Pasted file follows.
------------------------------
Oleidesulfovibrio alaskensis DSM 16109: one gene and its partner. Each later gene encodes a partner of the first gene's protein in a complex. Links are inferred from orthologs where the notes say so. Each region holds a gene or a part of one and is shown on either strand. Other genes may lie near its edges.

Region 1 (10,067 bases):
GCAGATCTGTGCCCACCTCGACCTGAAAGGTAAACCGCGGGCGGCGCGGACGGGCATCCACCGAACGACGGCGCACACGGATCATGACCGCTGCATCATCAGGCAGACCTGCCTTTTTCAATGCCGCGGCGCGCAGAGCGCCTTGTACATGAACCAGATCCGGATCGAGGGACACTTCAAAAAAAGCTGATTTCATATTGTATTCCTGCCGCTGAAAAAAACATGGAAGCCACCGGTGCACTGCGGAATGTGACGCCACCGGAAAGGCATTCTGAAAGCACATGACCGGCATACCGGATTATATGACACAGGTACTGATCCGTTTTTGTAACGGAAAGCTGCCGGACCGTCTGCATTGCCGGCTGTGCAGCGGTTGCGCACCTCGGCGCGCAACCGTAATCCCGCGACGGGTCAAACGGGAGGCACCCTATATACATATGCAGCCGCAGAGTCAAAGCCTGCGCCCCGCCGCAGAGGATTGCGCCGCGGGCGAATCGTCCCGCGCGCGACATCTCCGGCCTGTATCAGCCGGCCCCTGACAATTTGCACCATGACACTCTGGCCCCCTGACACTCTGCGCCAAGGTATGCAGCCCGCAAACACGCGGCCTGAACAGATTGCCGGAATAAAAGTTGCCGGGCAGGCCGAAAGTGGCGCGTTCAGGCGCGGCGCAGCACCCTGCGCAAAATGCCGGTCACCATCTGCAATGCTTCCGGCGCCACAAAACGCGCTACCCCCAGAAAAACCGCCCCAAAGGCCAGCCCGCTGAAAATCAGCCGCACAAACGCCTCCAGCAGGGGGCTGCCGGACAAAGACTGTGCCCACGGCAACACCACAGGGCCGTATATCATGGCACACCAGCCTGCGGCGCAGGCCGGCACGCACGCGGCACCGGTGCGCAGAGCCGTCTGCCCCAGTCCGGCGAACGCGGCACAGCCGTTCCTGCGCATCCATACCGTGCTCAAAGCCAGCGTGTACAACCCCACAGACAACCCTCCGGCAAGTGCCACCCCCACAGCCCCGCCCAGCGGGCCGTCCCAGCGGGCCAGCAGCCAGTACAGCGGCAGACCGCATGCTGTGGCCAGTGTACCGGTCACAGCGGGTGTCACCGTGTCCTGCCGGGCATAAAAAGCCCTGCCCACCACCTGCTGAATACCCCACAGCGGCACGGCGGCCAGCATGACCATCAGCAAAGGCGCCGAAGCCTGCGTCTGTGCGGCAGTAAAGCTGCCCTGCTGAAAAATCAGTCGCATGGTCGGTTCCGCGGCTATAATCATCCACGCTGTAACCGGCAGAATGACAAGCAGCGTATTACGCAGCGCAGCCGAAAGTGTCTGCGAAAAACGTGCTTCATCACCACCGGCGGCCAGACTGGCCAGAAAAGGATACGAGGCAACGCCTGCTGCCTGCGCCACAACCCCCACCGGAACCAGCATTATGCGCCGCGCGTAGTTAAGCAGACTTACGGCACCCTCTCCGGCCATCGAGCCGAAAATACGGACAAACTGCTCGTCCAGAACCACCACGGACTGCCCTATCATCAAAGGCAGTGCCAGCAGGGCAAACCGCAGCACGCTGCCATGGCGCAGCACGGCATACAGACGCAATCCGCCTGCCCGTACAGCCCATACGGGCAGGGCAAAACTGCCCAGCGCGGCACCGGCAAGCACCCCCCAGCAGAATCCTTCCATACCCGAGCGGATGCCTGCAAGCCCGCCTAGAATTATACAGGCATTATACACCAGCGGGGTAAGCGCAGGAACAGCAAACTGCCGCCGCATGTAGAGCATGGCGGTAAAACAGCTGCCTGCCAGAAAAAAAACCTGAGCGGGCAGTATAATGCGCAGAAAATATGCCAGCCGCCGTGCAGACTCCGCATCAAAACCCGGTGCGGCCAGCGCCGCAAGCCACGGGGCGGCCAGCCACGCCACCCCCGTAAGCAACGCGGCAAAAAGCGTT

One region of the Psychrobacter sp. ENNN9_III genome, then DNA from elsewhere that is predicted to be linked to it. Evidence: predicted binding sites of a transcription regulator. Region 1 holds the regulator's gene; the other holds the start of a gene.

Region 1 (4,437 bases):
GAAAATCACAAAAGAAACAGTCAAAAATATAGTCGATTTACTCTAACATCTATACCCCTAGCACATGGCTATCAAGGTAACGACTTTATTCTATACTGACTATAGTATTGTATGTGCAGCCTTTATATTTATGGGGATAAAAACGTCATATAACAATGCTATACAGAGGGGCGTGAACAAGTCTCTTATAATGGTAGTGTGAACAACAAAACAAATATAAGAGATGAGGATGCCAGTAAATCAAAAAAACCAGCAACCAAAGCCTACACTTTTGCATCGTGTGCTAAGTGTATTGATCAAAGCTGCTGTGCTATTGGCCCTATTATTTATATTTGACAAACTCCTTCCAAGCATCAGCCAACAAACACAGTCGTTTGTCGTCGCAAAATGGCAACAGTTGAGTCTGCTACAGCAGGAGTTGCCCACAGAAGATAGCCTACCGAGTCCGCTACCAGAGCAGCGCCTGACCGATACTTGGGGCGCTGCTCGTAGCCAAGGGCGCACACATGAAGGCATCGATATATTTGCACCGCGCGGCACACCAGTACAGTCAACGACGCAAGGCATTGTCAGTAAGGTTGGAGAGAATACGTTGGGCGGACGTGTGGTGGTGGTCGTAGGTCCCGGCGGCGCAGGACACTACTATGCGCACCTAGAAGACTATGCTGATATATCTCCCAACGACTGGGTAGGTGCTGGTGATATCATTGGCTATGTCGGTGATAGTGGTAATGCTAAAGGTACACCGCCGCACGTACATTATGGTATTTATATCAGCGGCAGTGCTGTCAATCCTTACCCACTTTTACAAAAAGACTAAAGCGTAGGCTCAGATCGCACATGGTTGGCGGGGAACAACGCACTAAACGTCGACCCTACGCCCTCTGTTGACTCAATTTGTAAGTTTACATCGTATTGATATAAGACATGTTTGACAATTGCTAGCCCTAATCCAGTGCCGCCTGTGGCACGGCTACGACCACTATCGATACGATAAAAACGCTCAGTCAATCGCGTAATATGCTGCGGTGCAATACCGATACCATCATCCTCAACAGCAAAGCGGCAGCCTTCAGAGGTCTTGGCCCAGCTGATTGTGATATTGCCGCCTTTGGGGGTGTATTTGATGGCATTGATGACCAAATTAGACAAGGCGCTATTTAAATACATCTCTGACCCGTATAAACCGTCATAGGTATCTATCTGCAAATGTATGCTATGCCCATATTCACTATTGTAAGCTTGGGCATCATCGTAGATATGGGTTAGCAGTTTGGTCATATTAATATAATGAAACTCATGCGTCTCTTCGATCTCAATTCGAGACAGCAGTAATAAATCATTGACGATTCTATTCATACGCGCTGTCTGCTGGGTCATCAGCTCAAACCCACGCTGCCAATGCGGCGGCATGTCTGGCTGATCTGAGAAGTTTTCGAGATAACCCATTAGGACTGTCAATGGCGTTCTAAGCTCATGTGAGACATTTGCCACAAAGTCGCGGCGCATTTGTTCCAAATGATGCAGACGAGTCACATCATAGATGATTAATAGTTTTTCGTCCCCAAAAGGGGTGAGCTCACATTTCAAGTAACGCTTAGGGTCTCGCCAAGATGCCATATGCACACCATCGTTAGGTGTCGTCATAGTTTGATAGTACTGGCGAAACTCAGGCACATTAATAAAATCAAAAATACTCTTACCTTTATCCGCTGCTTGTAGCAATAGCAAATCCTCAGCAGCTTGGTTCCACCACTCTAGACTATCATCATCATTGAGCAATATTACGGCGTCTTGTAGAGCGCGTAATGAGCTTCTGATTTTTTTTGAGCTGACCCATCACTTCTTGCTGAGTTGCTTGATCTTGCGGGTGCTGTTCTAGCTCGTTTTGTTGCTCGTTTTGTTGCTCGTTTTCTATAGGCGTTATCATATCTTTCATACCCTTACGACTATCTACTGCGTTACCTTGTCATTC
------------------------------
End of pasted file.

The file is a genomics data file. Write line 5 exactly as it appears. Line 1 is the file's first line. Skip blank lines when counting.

Region 1 (4,437 bases):